Sunday, May 23, 2010

Our Day In Malta

The Maltese Archipelago, consisting of the inhabited islands of Malta, Gozo and Comino are located in the Mediterranean Sea, about 52 miles south of Sicily. The history of the Maltese Islands goes back some 7,000 years, to the dawn of civilization. Malta and Gozo are the home to mysterious prehistoric temples that pre-date the pyramids of Egypt and Stonehenge in England.

The Roman Empire dominated the islands from about 218 BC. Malta changed hands a number of times after the Roman rule, most notably under the Arabs from 870 AD. Other occupiers included the Byzantines, the Normans, the Swabians and the Arogonese. In 1530, the Knights of the Order of Saint John arrived in Malta. During their rule, the Order fought off the great Ottoman Empire of Turkey in the famous great siege of Malta. The period of leadership under the knights ended in 1798 when Napoleon Bonaparte took the islands, but this occupation was short lived when the Maltese revolted against the French and the islands fell under the protection of the British Empire in 1800. Malta became an independent state within the British Commonwealth in 1964 and became a Republic ten years later. Malta, officially the Republic of Malta, is a small and densely populated island nation comprising an archipelago of seven islands, three of which are inhabited. It has a warm, inviting Mediterranean climate. The main island is 17 miles long and 9 miles wide.

Our tour of Malta started off a bit rocky as we were expecting our private tour provider, Duncan Zammit of UPhotoMalta, to meet us at the cruise ship pier at 8:30 am when the ship docked but he didn’t show up until 9 am. I don’t know if it was my mistake or his but regardless, once the tour started, the hiccup at the beginning was quickly forgotten. Duncan was very knowledgeable about Malta, where he’d been born, raised and still lived. We started off by driving about a few spots in Valletta, including a park across from where the Magic was docked, allowing us to get some great photos. We then headed off to Marsaxlokk, an authentic fishing village. The boats in the harbor were all shapes and sizes, from the smallest one person boat to large boats. Most were brightly painted in blue, yellow, green, red and brown.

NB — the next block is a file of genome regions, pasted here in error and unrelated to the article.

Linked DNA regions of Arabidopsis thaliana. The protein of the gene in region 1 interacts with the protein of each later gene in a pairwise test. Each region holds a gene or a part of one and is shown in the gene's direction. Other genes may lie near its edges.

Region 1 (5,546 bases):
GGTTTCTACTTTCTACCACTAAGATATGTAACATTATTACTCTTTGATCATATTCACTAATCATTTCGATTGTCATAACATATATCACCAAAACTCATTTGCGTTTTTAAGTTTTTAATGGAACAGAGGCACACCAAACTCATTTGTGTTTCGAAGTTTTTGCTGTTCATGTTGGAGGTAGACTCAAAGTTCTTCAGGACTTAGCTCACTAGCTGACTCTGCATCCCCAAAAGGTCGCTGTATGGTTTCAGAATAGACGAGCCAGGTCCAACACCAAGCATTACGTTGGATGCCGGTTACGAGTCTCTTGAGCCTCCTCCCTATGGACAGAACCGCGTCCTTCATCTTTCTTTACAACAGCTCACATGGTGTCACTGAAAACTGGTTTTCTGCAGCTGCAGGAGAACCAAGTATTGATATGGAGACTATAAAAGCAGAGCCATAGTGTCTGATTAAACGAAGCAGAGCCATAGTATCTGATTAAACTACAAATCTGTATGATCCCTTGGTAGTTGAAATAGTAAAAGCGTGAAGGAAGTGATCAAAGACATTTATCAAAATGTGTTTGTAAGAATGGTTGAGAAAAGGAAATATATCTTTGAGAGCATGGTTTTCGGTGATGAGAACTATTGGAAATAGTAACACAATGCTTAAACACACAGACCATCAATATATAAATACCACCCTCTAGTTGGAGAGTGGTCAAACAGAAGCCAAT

From there we headed to Mdina, the old walled part of Malta. However, before entering Mdina, we stopped at a local tea shop/bar for a local pastry filled with peas (pastizzi) and a hot, spicy tea. Both were very good. The Mdina was walled, and where we entered it was about 20 feet thick. The roads were little more than alleyways, limiting traffic to residents and, during certain hours, small trucks for delivery of supplies and goods.

We then drove into what seemed like the interior of the island where there was a distinct focus on agriculture. We saw various types of vegetables being grown. It was interesting that the farmers had to erect greenhouse-like structures, not to accelerate the growing process, but instead to protect the crops from the high winds. From there we visited several overlooks from which we saw beautiful beaches, stunning cliffs and scenery. All the while, we were talking with Duncan, who we found to be very personable and funny. His easy-going nature and willingness to share personal insights about Malta and its people made our half-day tour one we will remember.


Anonymous said...

Hi Spencers's,

We enjoyed your informative "Our Day in Malta" post.

Enjoy each moment of your family adventure. Stay safe!

Lee & Iraida

Anonymous said...

Actually, I'm enjoying it all... just have some catching up to do...
it looks and sounds beautiful..
Things are fine here... new record of 94 yesterday...91+ today... enjoy the climate while you have it. Ollie wants to go next time.


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